The Challenge

Economic challenges often go hand-in-hand with violent conflict. In many central African communities, feelings of scarcity, lack of access to resources, and other socioeconomic factors can cause tension and conflict within communities, which sometimes leads to violence. 

At the same time, armed group conflict can interrupt livelihood activities such as farming, hunting, or traveling, which can have devastating effects on individuals and whole communities. In addition to its impact on public safety and mental health, prolonged insecurity in the region has severely limited access to basic infrastructure and social services, making communities more vulnerable to socioeconomic challenges and violent conflict. 

 

Our Response

We work alongside local leaders in the Central African Republic (CAR) and the Democratic Republic of Congo (DRC) to develop and invest in small-scale sustainable livelihood initiatives that contribute to local economies taking local security concerns into account. By uniting community members across various social groups, these projects also help to reduce inter-communal tension and reduce exposure to violent conflict.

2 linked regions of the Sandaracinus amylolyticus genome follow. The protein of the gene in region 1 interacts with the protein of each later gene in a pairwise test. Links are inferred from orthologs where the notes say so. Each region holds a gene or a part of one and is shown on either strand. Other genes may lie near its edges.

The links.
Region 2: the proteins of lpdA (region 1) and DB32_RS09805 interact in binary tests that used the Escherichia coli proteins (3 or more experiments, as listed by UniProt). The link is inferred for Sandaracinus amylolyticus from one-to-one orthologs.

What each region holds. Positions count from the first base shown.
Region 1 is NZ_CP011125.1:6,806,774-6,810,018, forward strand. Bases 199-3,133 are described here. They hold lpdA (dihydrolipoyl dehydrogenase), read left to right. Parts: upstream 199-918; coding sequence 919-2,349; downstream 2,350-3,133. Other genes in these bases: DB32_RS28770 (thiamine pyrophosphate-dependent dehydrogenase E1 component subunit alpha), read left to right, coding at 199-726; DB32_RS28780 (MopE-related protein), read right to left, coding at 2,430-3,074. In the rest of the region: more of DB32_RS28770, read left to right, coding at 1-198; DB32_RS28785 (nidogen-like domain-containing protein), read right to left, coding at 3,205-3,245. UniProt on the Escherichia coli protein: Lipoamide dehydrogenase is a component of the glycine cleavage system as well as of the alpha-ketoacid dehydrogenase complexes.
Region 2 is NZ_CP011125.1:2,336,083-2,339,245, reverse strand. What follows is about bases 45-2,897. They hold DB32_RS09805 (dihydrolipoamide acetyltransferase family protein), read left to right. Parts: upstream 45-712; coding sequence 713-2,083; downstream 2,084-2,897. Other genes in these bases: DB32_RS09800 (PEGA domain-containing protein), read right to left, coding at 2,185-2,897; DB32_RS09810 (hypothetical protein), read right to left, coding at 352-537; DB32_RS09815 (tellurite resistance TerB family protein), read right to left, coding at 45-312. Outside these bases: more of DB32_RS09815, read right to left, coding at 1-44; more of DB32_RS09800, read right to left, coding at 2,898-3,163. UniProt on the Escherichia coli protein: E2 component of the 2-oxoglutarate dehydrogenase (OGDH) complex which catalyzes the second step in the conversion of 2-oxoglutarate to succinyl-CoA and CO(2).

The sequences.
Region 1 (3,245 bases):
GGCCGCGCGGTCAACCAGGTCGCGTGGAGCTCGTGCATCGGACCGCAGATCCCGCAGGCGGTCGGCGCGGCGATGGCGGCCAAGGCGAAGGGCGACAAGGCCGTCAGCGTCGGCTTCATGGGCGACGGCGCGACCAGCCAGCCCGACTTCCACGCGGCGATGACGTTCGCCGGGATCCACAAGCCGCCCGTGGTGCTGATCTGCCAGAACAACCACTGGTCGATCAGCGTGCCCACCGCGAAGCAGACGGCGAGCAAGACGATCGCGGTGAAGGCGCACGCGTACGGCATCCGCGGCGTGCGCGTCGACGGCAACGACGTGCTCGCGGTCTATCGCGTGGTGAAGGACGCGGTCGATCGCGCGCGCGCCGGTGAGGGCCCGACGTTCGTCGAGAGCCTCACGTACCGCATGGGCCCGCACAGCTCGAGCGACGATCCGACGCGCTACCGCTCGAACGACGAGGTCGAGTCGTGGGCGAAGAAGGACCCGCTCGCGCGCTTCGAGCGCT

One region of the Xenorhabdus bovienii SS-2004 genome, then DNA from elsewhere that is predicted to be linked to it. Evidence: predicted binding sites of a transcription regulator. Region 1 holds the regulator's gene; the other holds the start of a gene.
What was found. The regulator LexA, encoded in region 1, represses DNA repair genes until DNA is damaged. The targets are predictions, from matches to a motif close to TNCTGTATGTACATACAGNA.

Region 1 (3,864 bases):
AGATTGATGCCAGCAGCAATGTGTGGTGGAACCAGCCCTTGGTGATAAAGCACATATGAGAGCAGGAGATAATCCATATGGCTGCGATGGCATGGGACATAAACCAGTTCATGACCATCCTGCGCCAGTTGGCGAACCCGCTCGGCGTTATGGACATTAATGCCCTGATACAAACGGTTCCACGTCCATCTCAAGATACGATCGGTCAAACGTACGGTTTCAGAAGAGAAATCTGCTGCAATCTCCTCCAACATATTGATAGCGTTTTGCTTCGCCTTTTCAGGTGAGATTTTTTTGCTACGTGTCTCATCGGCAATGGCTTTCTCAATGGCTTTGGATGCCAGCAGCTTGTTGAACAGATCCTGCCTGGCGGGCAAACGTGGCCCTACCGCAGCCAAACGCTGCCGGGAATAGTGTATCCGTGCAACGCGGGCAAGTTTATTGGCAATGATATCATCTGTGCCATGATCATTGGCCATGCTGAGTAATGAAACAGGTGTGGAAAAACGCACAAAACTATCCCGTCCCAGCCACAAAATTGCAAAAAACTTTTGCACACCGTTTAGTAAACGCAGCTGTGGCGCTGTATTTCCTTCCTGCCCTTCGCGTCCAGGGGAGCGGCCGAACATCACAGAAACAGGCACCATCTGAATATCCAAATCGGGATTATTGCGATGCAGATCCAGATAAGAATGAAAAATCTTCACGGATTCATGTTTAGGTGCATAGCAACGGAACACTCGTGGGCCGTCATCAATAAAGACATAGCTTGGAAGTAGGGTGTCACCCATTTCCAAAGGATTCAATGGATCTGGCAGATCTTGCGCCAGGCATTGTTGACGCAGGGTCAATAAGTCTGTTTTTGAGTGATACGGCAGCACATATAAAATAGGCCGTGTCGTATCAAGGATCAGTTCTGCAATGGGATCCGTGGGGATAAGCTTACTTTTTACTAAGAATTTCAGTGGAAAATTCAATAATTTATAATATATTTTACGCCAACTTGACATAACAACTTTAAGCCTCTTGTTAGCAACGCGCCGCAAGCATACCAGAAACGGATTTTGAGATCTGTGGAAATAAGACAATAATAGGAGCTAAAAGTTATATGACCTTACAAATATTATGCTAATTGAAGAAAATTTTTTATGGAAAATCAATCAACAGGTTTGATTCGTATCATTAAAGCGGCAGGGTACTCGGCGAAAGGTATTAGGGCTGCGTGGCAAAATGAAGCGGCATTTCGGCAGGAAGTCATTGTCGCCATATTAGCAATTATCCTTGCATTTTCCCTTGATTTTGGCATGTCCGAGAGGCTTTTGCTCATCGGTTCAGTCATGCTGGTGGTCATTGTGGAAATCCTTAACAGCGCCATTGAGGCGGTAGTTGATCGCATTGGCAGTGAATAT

In each participating community, Invisible Children staff members help facilitate the formation of a local management group made up of a diverse cross-section of the community. We then work with this group to identify needs and opportunities in their local economy, design a project, and provide business training to participants. Invisible Children then provides the local management group with resources to put the project into action. Projects can range from income-generating activities such as goat herding or rice farming to investments in local infrastructure, such as road repairs, to the formation of Village Savings and Loan Associations (VSLA). 

With small initial investments and continued support and training resources from Invisible Children, participants are equipped to provide for their families, enhance their local economy, and transform their communities. Often, communities participating in income-generating projects will also form local VSLAs through which the participants are able to reinvest other sustainable local businesses and projects. Through providing low-interest community loans through the VSLA, participants are able to support one another and open up more opportunities for other members of their community, ensuring that the project has an even wider, long-lasting impact.

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